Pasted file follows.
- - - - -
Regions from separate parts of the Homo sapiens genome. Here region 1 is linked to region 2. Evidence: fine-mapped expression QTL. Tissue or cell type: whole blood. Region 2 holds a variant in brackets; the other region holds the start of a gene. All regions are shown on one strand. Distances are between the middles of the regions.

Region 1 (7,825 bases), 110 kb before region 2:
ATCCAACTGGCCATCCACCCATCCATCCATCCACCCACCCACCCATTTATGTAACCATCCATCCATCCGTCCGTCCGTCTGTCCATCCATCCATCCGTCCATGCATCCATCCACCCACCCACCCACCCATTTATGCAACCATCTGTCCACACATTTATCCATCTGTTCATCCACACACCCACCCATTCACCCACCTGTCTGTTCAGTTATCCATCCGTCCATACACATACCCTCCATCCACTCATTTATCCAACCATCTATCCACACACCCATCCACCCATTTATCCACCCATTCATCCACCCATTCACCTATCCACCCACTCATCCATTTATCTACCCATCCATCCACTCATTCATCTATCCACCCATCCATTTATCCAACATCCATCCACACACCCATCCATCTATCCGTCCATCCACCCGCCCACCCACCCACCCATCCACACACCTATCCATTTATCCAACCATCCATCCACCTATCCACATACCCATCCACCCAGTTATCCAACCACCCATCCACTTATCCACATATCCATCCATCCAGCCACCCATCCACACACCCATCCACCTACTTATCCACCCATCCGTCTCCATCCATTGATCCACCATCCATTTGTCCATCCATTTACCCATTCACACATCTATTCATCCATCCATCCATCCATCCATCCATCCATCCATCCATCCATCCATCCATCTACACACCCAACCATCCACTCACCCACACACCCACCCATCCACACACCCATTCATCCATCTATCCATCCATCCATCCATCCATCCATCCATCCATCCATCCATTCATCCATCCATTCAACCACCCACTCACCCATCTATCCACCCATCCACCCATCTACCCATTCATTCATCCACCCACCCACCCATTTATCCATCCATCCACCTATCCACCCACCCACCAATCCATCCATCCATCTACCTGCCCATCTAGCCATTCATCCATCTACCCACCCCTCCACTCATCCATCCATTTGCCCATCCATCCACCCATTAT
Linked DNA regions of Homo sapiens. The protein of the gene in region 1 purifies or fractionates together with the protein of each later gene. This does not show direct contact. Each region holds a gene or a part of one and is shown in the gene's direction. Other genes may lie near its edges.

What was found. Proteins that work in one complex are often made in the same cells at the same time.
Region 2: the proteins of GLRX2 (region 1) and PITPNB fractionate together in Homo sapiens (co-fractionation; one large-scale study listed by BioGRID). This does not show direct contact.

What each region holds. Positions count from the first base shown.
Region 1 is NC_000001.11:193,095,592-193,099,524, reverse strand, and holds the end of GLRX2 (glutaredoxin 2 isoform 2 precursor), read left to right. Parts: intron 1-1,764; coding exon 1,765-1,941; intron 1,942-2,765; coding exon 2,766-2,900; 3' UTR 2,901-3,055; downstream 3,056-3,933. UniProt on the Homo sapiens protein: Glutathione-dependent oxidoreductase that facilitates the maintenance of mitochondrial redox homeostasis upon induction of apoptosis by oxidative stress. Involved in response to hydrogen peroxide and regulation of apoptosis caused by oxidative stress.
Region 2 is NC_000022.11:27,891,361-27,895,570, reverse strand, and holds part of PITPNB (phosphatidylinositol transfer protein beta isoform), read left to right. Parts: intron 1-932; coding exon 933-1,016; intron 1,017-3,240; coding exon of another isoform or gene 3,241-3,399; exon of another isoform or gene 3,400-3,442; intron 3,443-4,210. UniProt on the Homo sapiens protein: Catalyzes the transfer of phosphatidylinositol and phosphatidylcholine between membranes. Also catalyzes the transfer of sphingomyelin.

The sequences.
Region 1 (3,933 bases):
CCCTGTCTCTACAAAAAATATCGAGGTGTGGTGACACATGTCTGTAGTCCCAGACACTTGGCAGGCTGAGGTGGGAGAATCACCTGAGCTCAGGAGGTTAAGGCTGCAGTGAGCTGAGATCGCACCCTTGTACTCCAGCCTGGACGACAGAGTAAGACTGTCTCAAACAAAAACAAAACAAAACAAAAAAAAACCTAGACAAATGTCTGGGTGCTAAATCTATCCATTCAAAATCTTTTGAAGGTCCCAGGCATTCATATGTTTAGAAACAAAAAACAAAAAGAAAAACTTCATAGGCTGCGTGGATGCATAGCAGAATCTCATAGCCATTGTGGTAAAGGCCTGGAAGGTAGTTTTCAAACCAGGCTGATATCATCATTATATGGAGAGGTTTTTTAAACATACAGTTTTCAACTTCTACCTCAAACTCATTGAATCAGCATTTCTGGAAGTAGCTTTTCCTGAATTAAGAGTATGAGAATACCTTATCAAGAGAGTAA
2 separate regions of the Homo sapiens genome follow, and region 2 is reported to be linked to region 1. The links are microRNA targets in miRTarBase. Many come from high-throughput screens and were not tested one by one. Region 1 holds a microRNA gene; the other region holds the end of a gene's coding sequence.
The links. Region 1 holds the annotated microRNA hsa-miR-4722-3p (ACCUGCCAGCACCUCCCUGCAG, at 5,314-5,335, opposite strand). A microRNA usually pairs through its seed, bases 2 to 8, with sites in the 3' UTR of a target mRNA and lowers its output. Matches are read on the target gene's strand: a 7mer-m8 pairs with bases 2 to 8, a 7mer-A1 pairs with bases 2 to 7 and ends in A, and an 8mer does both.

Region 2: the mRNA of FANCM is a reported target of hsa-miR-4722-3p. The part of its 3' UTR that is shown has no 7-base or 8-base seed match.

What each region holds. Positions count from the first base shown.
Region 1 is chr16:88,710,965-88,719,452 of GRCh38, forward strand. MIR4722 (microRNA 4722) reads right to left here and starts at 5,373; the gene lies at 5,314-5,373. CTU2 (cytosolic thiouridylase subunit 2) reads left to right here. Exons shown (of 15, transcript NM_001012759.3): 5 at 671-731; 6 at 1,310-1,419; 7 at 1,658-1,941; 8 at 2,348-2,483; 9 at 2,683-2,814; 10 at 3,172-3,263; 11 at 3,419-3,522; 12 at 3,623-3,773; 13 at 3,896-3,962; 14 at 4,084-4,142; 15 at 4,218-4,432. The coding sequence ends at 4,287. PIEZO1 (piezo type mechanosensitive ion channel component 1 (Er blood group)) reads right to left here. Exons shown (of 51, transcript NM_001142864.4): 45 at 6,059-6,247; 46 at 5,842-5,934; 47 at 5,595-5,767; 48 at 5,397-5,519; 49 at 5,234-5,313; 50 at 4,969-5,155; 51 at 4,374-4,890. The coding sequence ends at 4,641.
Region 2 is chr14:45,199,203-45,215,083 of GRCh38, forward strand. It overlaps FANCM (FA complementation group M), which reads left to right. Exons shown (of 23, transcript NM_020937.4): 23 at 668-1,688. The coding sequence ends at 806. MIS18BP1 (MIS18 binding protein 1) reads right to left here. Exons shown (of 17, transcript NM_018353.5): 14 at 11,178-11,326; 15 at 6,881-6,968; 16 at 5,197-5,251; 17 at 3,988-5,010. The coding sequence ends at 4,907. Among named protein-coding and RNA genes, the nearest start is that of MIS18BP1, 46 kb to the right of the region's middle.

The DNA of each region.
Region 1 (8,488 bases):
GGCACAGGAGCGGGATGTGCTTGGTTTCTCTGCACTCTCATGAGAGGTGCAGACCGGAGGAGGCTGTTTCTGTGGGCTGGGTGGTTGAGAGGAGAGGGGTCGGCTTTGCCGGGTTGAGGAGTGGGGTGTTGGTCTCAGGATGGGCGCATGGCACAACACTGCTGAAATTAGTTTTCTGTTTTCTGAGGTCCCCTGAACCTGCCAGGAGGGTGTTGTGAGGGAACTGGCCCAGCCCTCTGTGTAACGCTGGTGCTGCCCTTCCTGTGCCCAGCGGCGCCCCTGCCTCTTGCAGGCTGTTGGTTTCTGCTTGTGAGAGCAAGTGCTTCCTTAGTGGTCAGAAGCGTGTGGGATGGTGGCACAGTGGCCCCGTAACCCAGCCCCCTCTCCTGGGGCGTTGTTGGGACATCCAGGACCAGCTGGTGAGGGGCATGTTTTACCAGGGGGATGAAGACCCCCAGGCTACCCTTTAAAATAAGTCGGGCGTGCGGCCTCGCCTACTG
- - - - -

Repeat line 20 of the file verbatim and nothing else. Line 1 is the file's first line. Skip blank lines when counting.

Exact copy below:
Region 1 (8,488 bases):